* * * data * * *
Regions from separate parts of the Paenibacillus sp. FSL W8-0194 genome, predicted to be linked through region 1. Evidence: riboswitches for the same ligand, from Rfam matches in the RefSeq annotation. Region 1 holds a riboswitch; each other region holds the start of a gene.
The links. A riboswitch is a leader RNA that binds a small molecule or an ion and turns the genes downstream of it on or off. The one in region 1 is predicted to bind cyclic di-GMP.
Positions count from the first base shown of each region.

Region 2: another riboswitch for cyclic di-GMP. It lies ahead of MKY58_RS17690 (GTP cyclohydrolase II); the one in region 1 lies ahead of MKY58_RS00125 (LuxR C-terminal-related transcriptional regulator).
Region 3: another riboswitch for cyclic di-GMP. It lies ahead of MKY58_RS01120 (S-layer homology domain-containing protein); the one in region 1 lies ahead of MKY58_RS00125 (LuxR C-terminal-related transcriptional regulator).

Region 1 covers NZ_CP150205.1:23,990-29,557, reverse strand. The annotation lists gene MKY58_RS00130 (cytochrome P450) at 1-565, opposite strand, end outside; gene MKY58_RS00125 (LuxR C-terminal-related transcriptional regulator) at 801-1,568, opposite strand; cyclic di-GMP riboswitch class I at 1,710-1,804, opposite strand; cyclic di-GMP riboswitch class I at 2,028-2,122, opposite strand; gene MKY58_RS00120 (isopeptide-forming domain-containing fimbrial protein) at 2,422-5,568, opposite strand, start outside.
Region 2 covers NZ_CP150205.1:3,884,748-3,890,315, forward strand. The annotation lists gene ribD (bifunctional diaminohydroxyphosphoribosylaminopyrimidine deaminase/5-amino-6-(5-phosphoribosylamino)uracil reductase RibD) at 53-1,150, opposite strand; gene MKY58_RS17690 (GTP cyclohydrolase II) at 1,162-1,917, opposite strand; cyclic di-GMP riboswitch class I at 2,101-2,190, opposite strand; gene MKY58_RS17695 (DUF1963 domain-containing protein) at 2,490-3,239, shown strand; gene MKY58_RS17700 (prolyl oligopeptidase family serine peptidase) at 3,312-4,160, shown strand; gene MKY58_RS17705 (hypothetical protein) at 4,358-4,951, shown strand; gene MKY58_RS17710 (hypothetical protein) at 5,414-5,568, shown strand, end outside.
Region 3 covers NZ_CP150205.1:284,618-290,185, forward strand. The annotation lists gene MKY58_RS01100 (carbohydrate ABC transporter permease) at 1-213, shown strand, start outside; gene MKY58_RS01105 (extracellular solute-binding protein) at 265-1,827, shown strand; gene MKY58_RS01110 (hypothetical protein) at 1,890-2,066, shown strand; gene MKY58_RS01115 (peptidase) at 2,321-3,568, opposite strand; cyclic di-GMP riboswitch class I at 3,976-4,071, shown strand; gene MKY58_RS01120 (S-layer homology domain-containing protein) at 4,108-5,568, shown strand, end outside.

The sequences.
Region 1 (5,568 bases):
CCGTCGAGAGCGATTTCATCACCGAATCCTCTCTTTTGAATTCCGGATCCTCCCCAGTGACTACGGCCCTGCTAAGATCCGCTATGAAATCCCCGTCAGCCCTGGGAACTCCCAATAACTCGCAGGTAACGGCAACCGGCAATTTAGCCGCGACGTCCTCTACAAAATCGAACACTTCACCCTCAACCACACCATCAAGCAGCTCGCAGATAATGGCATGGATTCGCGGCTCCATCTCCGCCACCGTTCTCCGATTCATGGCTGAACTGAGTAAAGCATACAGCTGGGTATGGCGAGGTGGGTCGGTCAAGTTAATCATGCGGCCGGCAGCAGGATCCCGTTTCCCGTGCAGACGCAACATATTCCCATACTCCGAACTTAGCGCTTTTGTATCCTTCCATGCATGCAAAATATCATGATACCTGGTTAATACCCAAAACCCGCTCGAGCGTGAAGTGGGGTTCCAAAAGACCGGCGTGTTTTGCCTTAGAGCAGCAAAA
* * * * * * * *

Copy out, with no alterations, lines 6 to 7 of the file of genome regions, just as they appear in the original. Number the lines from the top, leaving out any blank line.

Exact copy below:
Region 1 covers NZ_CP150205.1:23,990-29,557, reverse strand. The annotation lists gene MKY58_RS00130 (cytochrome P450) at 1-565, opposite strand, end outside; gene MKY58_RS00125 (LuxR C-terminal-related transcriptional regulator) at 801-1,568, opposite strand; cyclic di-GMP riboswitch class I at 1,710-1,804, opposite strand; cyclic di-GMP riboswitch class I at 2,028-2,122, opposite strand; gene MKY58_RS00120 (isopeptide-forming domain-containing fimbrial protein) at 2,422-5,568, opposite strand, start outside.
Region 2 covers NZ_CP150205.1:3,884,748-3,890,315, forward strand. The annotation lists gene ribD (bifunctional diaminohydroxyphosphoribosylaminopyrimidine deaminase/5-amino-6-(5-phosphoribosylamino)uracil reductase RibD) at 53-1,150, opposite strand; gene MKY58_RS17690 (GTP cyclohydrolase II) at 1,162-1,917, opposite strand; cyclic di-GMP riboswitch class I at 2,101-2,190, opposite strand; gene MKY58_RS17695 (DUF1963 domain-containing protein) at 2,490-3,239, shown strand; gene MKY58_RS17700 (prolyl oligopeptidase family serine peptidase) at 3,312-4,160, shown strand; gene MKY58_RS17705 (hypothetical protein) at 4,358-4,951, shown strand; gene MKY58_RS17710 (hypothetical protein) at 5,414-5,568, shown strand, end outside.